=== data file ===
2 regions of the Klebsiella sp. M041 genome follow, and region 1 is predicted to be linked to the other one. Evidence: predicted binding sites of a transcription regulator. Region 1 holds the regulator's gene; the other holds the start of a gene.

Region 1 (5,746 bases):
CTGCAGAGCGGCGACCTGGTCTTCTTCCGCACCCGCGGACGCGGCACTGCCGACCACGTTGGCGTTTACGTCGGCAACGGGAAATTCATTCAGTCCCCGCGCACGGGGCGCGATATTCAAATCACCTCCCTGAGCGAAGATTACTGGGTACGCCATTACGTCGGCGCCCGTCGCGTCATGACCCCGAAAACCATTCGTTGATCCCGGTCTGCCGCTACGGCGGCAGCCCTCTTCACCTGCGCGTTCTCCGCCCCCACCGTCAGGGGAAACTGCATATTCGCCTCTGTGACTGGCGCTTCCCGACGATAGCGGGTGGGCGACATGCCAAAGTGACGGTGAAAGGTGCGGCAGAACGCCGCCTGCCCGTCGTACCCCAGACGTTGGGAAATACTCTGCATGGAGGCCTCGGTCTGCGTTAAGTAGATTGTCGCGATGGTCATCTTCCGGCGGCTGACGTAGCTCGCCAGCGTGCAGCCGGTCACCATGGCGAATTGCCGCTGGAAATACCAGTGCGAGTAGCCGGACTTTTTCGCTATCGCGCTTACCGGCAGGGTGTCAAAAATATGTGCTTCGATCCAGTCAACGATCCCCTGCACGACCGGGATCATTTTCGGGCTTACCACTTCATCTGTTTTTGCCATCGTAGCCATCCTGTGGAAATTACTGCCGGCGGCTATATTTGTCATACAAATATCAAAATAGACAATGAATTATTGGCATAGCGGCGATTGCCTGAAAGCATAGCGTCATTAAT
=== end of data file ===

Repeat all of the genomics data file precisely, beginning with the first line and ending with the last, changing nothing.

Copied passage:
2 regions of the Klebsiella sp. M041 genome follow, and region 1 is predicted to be linked to the other one. Evidence: predicted binding sites of a transcription regulator. Region 1 holds the regulator's gene; the other holds the start of a gene.

Region 1 (5,746 bases):
CTGCAGAGCGGCGACCTGGTCTTCTTCCGCACCCGCGGACGCGGCACTGCCGACCACGTTGGCGTTTACGTCGGCAACGGGAAATTCATTCAGTCCCCGCGCACGGGGCGCGATATTCAAATCACCTCCCTGAGCGAAGATTACTGGGTACGCCATTACGTCGGCGCCCGTCGCGTCATGACCCCGAAAACCATTCGTTGATCCCGGTCTGCCGCTACGGCGGCAGCCCTCTTCACCTGCGCGTTCTCCGCCCCCACCGTCAGGGGAAACTGCATATTCGCCTCTGTGACTGGCGCTTCCCGACGATAGCGGGTGGGCGACATGCCAAAGTGACGGTGAAAGGTGCGGCAGAACGCCGCCTGCCCGTCGTACCCCAGACGTTGGGAAATACTCTGCATGGAGGCCTCGGTCTGCGTTAAGTAGATTGTCGCGATGGTCATCTTCCGGCGGCTGACGTAGCTCGCCAGCGTGCAGCCGGTCACCATGGCGAATTGCCGCTGGAAATACCAGTGCGAGTAGCCGGACTTTTTCGCTATCGCGCTTACCGGCAGGGTGTCAAAAATATGTGCTTCGATCCAGTCAACGATCCCCTGCACGACCGGGATCATTTTCGGGCTTACCACTTCATCTGTTTTTGCCATCGTAGCCATCCTGTGGAAATTACTGCCGGCGGCTATATTTGTCATACAAATATCAAAATAGACAATGAATTATTGGCATAGCGGCGATTGCCTGAAAGCATAGCGTCATTAAT